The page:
FRET (Förster Resonance Energy Transfer) is a non radiative process involving radiation less energy transfer from a donor fluorophore to an adequately selected and positioned acceptor fluorophore . In the case of genetically encoded FRET-based sensors, the transfer between the donor and the acceptor of the pair can solely occur if they are separated by a distance less than ~10nm. To build such biosensor, both ends are tagged with appropriately chosen fluorophores. Between the fluorophores is located a core made up with peptide consensus site, either targeted by a kinase, a phosphatase, a caspase or ions (calcium for example). Specificity of the FRET-sensor is supported by the specificity of the chosen peptide sequence; Condition is that any modification of the peptide targeted site will alter the biosensor conformation or will cleave it upon either analyte/second messenger presence or protein activity. Thus, a change in FRET efficiency results , and can be measured in different manner  while it induces modifications of most light properties.
More specifically, in the case of Kinase Activity Reporters (KAR) these tools are composed of the two adapted fluorescent proteins flanking a substrate for a specific kinase and a Phospho-Amino-Acid Binding Domain (PAABD). This PAABD recognizes and binds the phosphorylated substrate, allowing a conformational modification that brings the fluorophores close to each other and leads to a measurable FRET signal. While those sensors are reversible, upon phosphorylation, the PAABD will be released and the FRET signal will decrease accordingly. A docking site may be added to facilitate the interaction between the kinase and its biosensor substrate.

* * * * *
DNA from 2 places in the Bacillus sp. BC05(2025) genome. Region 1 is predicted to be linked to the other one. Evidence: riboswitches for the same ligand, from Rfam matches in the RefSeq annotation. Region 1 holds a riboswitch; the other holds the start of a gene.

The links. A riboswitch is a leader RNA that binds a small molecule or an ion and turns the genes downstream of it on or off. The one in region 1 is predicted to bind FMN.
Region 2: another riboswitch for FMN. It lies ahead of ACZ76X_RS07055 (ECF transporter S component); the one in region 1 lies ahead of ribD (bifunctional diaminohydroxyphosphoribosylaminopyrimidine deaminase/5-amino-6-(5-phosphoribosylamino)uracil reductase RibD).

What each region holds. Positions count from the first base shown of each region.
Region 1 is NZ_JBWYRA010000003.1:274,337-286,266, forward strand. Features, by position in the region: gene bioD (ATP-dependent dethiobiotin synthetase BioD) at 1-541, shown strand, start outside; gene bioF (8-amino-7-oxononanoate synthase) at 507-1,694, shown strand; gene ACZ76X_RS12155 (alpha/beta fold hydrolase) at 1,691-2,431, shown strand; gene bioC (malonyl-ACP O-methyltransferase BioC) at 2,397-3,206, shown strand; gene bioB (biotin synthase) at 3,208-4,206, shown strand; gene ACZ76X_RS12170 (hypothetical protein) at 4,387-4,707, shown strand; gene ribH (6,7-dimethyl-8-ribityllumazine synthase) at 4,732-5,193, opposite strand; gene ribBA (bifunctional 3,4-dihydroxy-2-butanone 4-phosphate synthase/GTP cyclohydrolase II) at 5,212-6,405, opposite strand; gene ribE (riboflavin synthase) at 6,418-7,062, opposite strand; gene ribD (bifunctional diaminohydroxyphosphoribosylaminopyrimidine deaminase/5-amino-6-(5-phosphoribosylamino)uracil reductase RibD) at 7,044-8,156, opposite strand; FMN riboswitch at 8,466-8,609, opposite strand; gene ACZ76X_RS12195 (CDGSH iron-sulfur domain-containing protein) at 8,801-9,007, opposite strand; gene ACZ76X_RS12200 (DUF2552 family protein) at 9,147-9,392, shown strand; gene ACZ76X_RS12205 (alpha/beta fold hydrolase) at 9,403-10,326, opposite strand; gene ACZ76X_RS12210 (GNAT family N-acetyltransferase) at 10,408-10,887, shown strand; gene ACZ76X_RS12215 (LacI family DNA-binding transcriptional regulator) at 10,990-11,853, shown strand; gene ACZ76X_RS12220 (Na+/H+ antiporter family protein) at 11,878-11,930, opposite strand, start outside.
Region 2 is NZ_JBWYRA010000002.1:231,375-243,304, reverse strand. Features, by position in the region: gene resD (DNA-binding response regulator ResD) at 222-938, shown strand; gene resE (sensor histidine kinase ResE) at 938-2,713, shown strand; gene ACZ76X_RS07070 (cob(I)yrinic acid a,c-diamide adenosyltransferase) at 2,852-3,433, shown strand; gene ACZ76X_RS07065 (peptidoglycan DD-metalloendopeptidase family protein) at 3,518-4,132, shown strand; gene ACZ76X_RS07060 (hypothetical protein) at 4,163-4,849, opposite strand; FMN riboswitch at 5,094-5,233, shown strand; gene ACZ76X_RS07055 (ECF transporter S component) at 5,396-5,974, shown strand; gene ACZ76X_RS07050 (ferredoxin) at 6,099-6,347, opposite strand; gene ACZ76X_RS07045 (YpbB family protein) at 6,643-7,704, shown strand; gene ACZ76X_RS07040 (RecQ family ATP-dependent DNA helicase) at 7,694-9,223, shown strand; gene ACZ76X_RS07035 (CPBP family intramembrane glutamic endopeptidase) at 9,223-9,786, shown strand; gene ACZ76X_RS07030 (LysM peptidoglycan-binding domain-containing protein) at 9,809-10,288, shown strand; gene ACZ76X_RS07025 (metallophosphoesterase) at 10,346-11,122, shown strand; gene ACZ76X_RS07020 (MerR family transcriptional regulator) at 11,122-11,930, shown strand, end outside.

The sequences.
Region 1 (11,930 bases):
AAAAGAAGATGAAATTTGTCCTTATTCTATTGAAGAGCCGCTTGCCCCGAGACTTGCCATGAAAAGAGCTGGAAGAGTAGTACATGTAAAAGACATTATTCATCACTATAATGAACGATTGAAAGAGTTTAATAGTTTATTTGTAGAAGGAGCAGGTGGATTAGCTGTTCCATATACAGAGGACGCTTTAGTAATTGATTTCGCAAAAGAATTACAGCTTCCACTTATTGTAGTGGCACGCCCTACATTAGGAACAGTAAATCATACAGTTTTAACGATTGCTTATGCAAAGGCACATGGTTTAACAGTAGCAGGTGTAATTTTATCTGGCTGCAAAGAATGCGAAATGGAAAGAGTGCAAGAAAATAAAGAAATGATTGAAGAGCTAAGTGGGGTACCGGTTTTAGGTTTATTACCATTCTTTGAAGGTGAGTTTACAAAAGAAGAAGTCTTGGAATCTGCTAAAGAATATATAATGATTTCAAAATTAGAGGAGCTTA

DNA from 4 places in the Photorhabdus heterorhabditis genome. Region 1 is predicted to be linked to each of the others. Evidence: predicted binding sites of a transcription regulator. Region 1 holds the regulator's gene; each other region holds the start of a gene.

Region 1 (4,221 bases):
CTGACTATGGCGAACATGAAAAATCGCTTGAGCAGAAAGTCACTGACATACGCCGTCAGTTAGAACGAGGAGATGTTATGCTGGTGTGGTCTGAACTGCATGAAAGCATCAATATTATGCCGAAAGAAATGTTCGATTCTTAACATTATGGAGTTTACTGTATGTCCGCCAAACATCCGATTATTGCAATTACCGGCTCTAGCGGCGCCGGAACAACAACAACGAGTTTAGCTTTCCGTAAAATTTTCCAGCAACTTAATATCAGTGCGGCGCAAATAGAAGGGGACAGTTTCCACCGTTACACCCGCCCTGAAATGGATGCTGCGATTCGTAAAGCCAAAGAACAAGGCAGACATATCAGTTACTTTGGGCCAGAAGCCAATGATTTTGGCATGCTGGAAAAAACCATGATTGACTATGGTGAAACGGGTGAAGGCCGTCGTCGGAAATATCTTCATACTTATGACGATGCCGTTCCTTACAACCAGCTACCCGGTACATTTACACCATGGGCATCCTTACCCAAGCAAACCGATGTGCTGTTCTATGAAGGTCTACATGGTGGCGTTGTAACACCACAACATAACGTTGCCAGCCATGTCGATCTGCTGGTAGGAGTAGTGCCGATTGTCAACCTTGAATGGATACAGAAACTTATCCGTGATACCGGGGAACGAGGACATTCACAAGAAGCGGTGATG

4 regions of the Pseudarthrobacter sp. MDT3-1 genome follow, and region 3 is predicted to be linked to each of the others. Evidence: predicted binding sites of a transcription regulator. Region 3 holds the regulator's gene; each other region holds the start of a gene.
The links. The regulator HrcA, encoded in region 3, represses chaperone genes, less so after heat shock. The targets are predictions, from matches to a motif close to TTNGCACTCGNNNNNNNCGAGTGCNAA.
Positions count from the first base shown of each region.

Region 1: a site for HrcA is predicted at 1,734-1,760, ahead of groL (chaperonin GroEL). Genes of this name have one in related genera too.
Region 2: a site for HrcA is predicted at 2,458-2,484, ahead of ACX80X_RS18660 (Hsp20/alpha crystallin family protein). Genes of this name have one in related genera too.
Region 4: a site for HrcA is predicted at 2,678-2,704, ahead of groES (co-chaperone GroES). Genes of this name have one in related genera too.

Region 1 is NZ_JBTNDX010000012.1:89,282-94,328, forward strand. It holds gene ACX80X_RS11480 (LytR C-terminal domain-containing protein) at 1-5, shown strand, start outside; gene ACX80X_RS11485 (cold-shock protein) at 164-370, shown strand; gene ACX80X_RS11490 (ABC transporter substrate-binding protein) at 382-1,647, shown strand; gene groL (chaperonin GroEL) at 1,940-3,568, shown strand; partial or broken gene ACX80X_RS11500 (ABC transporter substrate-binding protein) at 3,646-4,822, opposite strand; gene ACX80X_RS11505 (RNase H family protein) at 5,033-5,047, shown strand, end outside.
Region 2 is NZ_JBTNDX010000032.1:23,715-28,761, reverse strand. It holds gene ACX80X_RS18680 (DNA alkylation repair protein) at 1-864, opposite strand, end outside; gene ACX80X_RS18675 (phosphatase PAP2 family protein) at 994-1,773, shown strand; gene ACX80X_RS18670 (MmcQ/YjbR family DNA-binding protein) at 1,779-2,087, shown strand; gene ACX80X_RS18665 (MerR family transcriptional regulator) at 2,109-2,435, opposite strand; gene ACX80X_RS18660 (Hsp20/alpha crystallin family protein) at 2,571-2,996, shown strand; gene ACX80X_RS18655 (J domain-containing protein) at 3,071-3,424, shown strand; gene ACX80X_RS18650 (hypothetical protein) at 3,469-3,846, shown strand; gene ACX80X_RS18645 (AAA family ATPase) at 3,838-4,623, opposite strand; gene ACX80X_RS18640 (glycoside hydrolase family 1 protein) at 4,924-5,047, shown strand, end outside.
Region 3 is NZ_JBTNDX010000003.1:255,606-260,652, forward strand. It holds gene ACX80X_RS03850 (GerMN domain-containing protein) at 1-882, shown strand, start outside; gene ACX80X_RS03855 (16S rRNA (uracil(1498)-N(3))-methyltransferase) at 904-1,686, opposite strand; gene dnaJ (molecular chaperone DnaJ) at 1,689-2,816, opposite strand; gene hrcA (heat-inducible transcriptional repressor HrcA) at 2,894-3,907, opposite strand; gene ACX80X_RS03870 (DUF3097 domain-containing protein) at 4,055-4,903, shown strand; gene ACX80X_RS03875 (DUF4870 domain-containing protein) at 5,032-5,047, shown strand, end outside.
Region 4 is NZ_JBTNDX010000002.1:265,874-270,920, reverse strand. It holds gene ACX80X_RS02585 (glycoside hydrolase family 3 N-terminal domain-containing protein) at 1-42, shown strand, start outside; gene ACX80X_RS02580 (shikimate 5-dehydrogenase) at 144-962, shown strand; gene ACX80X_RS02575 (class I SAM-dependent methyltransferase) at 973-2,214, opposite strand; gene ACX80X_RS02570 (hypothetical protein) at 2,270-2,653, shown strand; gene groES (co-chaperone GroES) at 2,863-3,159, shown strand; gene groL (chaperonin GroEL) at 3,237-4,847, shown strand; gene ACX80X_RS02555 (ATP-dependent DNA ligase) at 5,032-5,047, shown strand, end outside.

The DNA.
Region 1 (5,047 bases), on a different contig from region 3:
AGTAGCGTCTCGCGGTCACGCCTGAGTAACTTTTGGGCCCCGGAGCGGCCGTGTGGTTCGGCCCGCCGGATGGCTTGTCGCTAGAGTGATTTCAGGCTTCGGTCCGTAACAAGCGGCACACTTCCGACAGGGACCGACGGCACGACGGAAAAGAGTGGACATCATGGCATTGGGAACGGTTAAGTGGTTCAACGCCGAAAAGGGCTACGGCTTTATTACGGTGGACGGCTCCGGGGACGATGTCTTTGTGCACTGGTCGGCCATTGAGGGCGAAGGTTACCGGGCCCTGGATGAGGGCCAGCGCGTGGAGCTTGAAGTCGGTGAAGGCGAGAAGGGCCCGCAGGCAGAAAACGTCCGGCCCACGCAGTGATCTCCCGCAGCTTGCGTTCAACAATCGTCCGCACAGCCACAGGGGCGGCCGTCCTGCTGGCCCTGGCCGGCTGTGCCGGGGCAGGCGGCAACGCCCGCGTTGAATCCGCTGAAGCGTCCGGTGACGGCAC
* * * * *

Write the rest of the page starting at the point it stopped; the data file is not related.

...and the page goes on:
From the discovery of genetically encoded biosensor and its adaptation to numerous fields, a major challenge relies now in the optimization of these tools. Indeed, the first KAR only allowed monitoring massive changes in the analyte’s behavior. First efforts have thus been put through increasing their dynamic range and sublocalizing them in cells compartments. Then, the latest generation sensors allow dissecting low or compartmentalized kinase activity. This optimization step is now part of new biosensors design with the development of dedicated optimization toolkits . Another crucial point is to discriminate fluorescence variation due to the sensor conformational changes from the fluorescence “biological noise and background” . It is thus of crucial importance to make use of “dead” reporters, consisting of the same elements as the reporter to be tested, except for mutations preventing the conformational change due to any changes in the kinase/phosphatase balance. The use of pharmacological activators or inhibitors also allows assess the sensitivity and reversibility of the biosensor, while these chemical tools remain dependent upon their specificity toward kinase(s). These different steps of artifacts controls and intrinsic properties characterization of different KAR version are intended to bring us into gaining more valuable insights regarding kinase activity spatiotemporal profiles, even in micro domains .
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Citation: Spriet C and Jean-François Bodart. FRET-Based Sensors for Kinase Activity: An Increasing Attractiveness. Austin J Biosens & Bioelectron. 2015;1(2): 1007. ISSN :2473-0629